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Help Cure Your Child’s Food Addiction By Overcoming Yours

Hedley Turk


By Hedley Turk

How do you as a parent help your child overcome an addiction to unhealthy food? By overcoming your own addiction first.

Most children who are addicted to unhealthy food are getting that food in the home. Children also engage in behavior modeled after their parents. If you want your child to stop eating unhealthy food, you need to lead by example.

This is the area of health where most of us face our greatest challenges. We want to eat healthier, we want to be healthier, but when it comes to eating right, we just can't seem to do it.

The problem is that what we eat has less to do with our intellect and more to do with the associations we have to food: a link in your mind between an emotion and an experience, person, place or thing.

Take, for example, a person who has a fear of dogs. Such a fear is often the result of the person having been attacked or severely frightened by a dog, which has created an association in the person's mind, linking dogs with fear. Now, every time the person sees a dog, even if it's a friendly one, he or she will experience fear.

Food is another area where we've created associations. Once upon a time, you ate a food - a piece of cake or chocolate, or a bowl of ice cream - and you liked the way it tasted. At that moment, you created an association in your mind linking the food to feeling good. And each time you ate that food, it continued to make you feel good, further strengthening the association.

The result is an association to food that is extremely strong, as strong, if not stronger, than the person who has a fear of dogs. If I tell that person that the dog approaching is friendly, it won't matter, because associations generally override intellect and that person will still be afraid of the dog. If I tell you that a food is bad for you, it also won't matter because your associations will override your intellect and you will eat that food anyway.

This is why it's so hard to give up certain foods. Your intellect is telling you that a food is bad for you, but your emotions, which are actually your associations, are telling you the food will make you feel good.

Five steps to giving up unhealthy foods

So how can you give up something that makes you feel good?


1. Become motivated. The first and most important step to overcoming a food addiction is motivation. You have to want to make the change. Your motivation can come from different sources, such as:

  • a doctor's diagnosis of a health condition that will worsen unless you lose weight;
  • a desire to be healthy enough to participate with your kids in activities and sports;
  • wanting to be alive to see your children graduate high school or college, or to see them have families of their own; or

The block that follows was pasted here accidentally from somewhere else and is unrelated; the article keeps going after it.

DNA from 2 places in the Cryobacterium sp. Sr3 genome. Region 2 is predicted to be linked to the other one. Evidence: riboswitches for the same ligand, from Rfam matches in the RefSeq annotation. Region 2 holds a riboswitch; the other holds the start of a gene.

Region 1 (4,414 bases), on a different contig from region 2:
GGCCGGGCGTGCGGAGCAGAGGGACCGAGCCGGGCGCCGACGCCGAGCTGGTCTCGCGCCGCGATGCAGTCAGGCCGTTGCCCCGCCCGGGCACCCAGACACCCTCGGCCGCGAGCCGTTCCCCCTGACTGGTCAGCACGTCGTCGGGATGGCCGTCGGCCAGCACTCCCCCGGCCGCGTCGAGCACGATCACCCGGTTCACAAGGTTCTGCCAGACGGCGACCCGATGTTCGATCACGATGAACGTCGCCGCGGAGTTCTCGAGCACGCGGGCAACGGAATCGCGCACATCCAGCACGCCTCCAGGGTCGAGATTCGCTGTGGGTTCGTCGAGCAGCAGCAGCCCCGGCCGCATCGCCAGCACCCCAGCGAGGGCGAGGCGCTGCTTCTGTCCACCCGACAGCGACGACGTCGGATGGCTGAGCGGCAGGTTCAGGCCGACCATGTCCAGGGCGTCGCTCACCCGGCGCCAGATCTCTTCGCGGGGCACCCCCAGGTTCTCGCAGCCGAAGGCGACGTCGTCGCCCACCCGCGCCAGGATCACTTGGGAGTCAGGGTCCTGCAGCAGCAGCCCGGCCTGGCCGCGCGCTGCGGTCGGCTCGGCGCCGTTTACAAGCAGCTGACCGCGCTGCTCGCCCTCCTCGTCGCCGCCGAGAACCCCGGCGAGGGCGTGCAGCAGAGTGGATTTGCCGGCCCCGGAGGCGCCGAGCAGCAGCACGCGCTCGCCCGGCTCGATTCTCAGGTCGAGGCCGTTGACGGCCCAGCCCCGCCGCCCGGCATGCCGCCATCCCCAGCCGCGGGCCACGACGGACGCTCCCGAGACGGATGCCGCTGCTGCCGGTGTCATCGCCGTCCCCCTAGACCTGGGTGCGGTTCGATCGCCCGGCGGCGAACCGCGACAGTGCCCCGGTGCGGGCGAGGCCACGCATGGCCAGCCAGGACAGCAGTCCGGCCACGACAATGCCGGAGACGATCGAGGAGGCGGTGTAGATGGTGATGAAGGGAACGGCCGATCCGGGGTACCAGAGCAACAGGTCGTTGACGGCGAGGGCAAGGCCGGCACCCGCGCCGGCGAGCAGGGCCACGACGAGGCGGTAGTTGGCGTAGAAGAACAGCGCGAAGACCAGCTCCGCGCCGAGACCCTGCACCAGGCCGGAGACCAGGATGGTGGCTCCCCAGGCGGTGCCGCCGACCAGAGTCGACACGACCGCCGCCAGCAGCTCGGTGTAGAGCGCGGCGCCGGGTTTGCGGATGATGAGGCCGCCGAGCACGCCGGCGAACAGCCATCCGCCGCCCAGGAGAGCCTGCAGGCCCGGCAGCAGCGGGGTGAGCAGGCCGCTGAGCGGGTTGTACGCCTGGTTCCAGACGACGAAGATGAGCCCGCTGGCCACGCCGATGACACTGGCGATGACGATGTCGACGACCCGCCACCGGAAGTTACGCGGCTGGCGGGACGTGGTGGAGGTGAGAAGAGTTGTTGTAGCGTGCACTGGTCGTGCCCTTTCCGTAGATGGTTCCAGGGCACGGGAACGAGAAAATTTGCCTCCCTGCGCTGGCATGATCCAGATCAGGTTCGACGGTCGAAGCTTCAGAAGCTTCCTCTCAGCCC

• an interest in setting a good example for your kids and giving them the opportunity to live a long and healthy life.

2. Identify positive associations. The second step to overcoming a food addiction is identifying your current associations to the food that you want to stop eating by asking yourself the following question: Why do I eat this food? Be honest. Does it make you feel good? Does it give you pleasure? Does it satisfy you? Does it relax you?

3. Associate eating the target food with negative effects.The third step is to create new powerful negative associations to the food that you want to stop eating. Remember, it's very difficult to give up something that makes you feel good and gives you pleasure. Therefore, you need to change the way you feel about the food from a positive to a negative - to understand that eating this food will likely:

  • prevent you from participating with your kids in activities and sports
  • reduce the chances that you will live to see your children graduate high school or college, or see them have families of their own
  • set a bad example for your kids which they will emulate and suffer for in the long run.

4. Create association between not eating food with your motivations. The fourth step is to create new positive associations to not eating food.  The goal is that every time you resist the urge to eat the unhealthy food, you will feel pleasure, and each time thereafter that you resist the urge, you will feel even more pleasure, thereby reinforcing the association as well as building your strength and confidence.

5. Anchor the new negative and positive associations.  The fifth and final step to overcoming a food addiction is to anchor your new associations. Anchoring an association is a way of reinforcing it, or making the link in your mind stronger. An association is anchored when a strong emotion is involved, as in the case of the fear of dogs, or through repetition, as is often the case with food.

Keep in mind that you may have to do this process more than once. Overcoming a food addiction is not easy, but if you're motivated and committed to doing it, it can be done.

And, most importantly, by showing that you can overcome your addictions to unhealthy food, your children will be encouraged to overcome theirs!

Hedley Turk, a former personal trainer, writes about overcoming his own food addiction in his new book, Why Intelligent People Are Overweight. He lives in Great Neck, N.Y., where he helps others overcome their food addictions and lead healthier lives.

Posted May 10, 2011